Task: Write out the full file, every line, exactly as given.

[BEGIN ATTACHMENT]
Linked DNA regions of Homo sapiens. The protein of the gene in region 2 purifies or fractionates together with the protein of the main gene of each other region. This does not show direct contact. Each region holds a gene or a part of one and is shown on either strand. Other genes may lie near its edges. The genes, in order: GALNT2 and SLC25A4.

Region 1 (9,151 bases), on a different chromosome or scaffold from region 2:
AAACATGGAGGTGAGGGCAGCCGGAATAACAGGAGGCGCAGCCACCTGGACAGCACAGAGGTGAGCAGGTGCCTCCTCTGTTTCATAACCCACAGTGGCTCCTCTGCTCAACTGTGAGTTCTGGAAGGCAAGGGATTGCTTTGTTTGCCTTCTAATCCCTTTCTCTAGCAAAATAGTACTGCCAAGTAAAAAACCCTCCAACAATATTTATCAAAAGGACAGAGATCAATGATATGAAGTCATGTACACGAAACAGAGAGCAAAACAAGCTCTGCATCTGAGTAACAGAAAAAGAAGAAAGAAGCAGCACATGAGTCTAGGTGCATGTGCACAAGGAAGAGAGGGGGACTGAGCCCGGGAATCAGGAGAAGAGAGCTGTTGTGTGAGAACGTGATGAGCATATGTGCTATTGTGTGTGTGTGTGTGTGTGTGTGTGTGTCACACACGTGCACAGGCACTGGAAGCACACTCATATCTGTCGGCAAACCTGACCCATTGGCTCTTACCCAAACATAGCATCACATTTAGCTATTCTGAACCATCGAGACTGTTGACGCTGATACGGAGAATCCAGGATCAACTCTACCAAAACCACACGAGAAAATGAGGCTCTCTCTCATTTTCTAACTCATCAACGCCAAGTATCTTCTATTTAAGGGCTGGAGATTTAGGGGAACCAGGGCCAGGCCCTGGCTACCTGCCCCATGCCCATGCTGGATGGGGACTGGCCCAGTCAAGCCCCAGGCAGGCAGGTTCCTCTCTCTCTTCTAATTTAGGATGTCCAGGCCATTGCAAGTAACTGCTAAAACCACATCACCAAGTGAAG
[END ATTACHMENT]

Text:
Linked DNA regions of Homo sapiens. The protein of the gene in region 2 purifies or fractionates together with the protein of the main gene of each other region. This does not show direct contact. Each region holds a gene or a part of one and is shown on either strand. Other genes may lie near its edges. The genes, in order: GALNT2 and SLC25A4.

Region 1 (9,151 bases), on a different chromosome or scaffold from region 2:
AAACATGGAGGTGAGGGCAGCCGGAATAACAGGAGGCGCAGCCACCTGGACAGCACAGAGGTGAGCAGGTGCCTCCTCTGTTTCATAACCCACAGTGGCTCCTCTGCTCAACTGTGAGTTCTGGAAGGCAAGGGATTGCTTTGTTTGCCTTCTAATCCCTTTCTCTAGCAAAATAGTACTGCCAAGTAAAAAACCCTCCAACAATATTTATCAAAAGGACAGAGATCAATGATATGAAGTCATGTACACGAAACAGAGAGCAAAACAAGCTCTGCATCTGAGTAACAGAAAAAGAAGAAAGAAGCAGCACATGAGTCTAGGTGCATGTGCACAAGGAAGAGAGGGGGACTGAGCCCGGGAATCAGGAGAAGAGAGCTGTTGTGTGAGAACGTGATGAGCATATGTGCTATTGTGTGTGTGTGTGTGTGTGTGTGTGTGTCACACACGTGCACAGGCACTGGAAGCACACTCATATCTGTCGGCAAACCTGACCCATTGGCTCTTACCCAAACATAGCATCACATTTAGCTATTCTGAACCATCGAGACTGTTGACGCTGATACGGAGAATCCAGGATCAACTCTACCAAAACCACACGAGAAAATGAGGCTCTCTCTCATTTTCTAACTCATCAACGCCAAGTATCTTCTATTTAAGGGCTGGAGATTTAGGGGAACCAGGGCCAGGCCCTGGCTACCTGCCCCATGCCCATGCTGGATGGGGACTGGCCCAGTCAAGCCCCAGGCAGGCAGGTTCCTCTCTCTCTTCTAATTTAGGATGTCCAGGCCATTGCAAGTAACTGCTAAAACCACATCACCAAGTGAAG